The M27 is a motorway in Hampshire, England. It is long and runs west-east from Cadnam to Portsmouth. It was opened in stages between 1975 and 1983. It is however unfinished as an extension to the east was planned...

.

Churches

  • St Michael and All Angels, the parish church of Paulsgrove was established as a mission centre in 1947, whilst work commenced on building a new parish church. St. Michael and All Angels was formerly constituted as an ecclesiastical parish of the Church of England in the Diocese of Portsmouth when the new parish church was consecrated in July 1957. The parish stands in the anglo-catholic tradition of the Church of England. There have been seven Vicars of the parish since 1957.
  • The Baptist church was built in 1954. It was the members of Kent Street Baptist Church, Portsea, which had been destroyed in the blitz, who decided to plant a church on the new Paulsgrove estate being built in the post-war years. Prior to its building, a Sunday School was run at (then) Paulsgrove Secondary Modern School and there was a regular attendance of about 500 children on a Sunday afternoon. When the Baptist Church opened it was decided to integrate it into the church. Some, if not all of the Sunday School leaders became founder members of the church.
  • St Paul's church was built in 1970. It is a Roman Catholic church which is situated next to St. Paul's Primary School. The school and church are connected through the Roman Catholic religion, with the schools choir often performing at the church. In the late '90s the school collected awards and trophies for both its sporting achievements as well as several awards for its musical achievements through its choir.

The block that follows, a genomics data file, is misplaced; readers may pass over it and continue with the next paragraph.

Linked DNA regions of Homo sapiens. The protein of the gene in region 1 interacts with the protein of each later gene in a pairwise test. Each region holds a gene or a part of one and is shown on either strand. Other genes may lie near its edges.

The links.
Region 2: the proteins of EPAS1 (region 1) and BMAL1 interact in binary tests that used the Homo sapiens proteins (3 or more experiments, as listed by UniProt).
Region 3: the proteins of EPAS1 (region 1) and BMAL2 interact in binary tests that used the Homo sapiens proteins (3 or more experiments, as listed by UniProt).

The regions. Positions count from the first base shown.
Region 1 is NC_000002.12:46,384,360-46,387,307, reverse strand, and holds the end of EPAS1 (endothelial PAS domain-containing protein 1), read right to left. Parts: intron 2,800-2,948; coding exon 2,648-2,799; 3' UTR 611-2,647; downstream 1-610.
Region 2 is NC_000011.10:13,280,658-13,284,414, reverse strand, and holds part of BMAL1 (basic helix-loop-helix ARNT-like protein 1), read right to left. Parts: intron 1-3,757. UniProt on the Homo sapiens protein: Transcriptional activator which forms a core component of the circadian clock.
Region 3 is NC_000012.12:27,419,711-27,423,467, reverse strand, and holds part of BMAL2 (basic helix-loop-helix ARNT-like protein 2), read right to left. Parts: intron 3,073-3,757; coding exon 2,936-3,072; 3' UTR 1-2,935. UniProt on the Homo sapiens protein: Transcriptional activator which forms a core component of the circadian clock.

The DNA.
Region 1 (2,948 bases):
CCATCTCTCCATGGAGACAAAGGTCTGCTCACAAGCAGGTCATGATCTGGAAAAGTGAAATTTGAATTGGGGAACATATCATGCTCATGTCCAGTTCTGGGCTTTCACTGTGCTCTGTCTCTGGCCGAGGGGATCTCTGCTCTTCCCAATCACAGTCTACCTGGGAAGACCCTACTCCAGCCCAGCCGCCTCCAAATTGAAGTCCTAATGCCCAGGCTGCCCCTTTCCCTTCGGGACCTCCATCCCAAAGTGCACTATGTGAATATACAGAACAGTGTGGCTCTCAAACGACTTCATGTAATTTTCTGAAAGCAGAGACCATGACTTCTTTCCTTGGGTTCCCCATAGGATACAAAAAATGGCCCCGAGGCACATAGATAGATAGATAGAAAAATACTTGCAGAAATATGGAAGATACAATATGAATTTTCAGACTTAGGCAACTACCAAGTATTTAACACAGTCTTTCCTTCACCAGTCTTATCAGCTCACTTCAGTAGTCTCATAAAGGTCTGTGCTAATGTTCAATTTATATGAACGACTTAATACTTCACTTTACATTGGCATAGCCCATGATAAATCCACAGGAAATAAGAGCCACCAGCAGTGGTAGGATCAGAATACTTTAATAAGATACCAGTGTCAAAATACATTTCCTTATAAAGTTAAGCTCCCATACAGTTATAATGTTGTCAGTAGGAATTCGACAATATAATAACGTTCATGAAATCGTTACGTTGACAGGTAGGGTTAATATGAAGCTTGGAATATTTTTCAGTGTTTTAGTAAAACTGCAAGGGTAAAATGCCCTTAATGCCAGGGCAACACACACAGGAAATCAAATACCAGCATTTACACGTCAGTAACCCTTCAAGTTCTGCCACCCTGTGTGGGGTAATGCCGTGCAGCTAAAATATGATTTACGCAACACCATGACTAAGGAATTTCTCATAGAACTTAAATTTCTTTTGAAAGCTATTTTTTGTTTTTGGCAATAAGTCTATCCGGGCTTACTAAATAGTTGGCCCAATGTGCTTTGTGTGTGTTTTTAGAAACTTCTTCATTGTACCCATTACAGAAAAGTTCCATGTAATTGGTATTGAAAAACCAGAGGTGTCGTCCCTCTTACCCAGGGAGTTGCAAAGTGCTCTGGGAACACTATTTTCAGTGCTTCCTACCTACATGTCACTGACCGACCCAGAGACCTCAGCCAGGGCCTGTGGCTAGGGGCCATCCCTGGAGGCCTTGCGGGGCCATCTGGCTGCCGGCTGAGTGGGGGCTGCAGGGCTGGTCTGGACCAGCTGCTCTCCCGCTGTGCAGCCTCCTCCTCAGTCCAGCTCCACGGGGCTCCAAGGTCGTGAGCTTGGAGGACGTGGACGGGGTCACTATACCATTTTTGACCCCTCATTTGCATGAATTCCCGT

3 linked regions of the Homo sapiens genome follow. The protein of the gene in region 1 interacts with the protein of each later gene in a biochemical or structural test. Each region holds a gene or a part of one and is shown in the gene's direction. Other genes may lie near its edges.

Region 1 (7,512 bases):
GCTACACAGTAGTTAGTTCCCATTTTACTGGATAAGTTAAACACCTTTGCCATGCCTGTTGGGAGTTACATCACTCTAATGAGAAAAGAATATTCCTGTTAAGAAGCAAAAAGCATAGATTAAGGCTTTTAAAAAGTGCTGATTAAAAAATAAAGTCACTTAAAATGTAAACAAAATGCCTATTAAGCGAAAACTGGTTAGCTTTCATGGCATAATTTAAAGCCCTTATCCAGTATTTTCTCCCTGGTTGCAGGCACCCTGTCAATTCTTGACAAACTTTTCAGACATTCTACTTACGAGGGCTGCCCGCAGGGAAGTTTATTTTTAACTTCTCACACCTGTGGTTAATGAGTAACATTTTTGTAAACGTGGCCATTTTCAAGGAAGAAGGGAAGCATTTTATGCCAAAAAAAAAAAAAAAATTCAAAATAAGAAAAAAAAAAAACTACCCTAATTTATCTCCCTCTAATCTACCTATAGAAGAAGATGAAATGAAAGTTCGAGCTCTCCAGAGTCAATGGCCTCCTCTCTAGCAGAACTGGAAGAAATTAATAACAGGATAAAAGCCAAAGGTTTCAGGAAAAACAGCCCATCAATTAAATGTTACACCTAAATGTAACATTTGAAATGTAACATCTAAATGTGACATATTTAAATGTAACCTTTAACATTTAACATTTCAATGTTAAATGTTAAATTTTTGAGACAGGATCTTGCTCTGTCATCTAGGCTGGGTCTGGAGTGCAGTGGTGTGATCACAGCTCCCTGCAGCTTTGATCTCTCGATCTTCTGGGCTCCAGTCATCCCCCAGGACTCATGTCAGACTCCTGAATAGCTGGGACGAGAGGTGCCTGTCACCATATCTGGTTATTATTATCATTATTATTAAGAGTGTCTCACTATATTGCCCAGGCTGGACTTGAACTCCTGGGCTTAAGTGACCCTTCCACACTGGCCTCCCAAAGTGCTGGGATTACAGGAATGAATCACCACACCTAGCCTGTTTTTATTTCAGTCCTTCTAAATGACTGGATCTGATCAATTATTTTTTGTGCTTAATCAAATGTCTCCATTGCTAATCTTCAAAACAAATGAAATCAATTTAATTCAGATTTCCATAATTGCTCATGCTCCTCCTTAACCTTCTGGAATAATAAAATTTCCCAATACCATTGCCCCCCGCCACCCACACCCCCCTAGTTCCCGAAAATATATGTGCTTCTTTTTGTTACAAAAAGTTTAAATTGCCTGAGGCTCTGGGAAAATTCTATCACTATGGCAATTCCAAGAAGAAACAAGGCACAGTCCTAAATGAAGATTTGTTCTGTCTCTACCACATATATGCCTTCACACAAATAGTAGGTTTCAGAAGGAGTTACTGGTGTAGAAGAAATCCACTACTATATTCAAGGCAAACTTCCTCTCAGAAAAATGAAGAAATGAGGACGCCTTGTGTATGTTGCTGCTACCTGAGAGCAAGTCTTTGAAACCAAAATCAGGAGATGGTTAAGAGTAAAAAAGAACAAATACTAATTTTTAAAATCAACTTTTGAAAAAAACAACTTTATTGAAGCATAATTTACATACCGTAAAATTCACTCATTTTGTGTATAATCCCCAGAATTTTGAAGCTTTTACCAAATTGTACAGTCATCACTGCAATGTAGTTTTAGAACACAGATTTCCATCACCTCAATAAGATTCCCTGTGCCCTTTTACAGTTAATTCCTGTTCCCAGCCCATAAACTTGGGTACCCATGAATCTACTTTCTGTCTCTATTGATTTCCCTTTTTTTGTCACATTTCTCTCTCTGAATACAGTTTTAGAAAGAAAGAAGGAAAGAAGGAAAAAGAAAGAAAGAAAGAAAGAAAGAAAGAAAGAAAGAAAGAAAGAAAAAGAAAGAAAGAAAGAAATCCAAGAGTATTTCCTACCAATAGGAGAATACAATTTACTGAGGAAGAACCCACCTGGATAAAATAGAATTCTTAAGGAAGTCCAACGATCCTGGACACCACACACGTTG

Education



Paulsgrove Secondary Modern School opened in 1952 - it became King Richard School
King Richard School
King Richard School is a mixed secondary school in the Paulsgrove district of Portsmouth, England. Established in 1952 as Paulsgrove Secondary Modern School - it was renamed King Richard School in 1975. The school is funded by a mixed trust and has approximately 900 students on roll...

 in 1975. In 2007 the school officially became an arts college. This means it is now a performing arts specialist. King Richard has also won and been runners up in the Rock Challenge. In 2006 students from King Richard School won Rock Challenges' stage crew of the year

Paulsgrove Primary School opened in the early 1950s to serve a new housing development made necessary by the number of people made homeless through bombing during the Second World War.. Opened by the Lord Mayor of Portsmouth
Portsmouth
Portsmouth is the second largest city in the ceremonial county of Hampshire on the south coast of England. Portsmouth is notable for being the United Kingdom's only island city; it is located mainly on Portsea Island...

 (England
England
England is a country that is part of the United Kingdom. It shares land borders with Scotland to the north and Wales to the west; the Irish Sea is to the north west, the Celtic Sea to the south west, with the North Sea to the east and the English Channel to the south separating it from continental...

), Sir Denis Daley on 24 October

Sport


Paulsgrove F.C.
Paulsgrove F.C.
Paulsgrove Football Club is a football club based in the Paulsgrove area of Portsmouth, Hampshire, England. They joined the Hampshire League Division Two in 1987 and played in that league's Division One between 1993 and 1996...

 was formed in 1987, and currently play in Wessex League
Wessex League
The Wessex League is an English association football league formed in 1986, with its premier division currently at the fifth step of the National League System, or the ninth tier of the overall English football league system...

 Division Two. In October 2007 the club gained a bye in the Hampshire Cup under somewhat unusual circumstances: drawn at home to play Kingston Arrows (a side composed entirely of long-stay prisoners), their opponents were unable to fulfil the fixture

Etymology


Paulsgrove is believed to be named for St. Paul who, according to apocryphal legend, landed at the site at the start of his visit to Britain when it was part of the Roman empire
Roman Empire
The Roman Empire was the post-Republican period of the ancient Roman civilization, characterised by an autocratic form of government and large territorial holdings in Europe and around the Mediterranean....

. However a more likely explanation is revealed by certain old maps which show the area as PALS GRAVE, and is probably a reference to the last resting place of a (perhaps Saxon) local chief.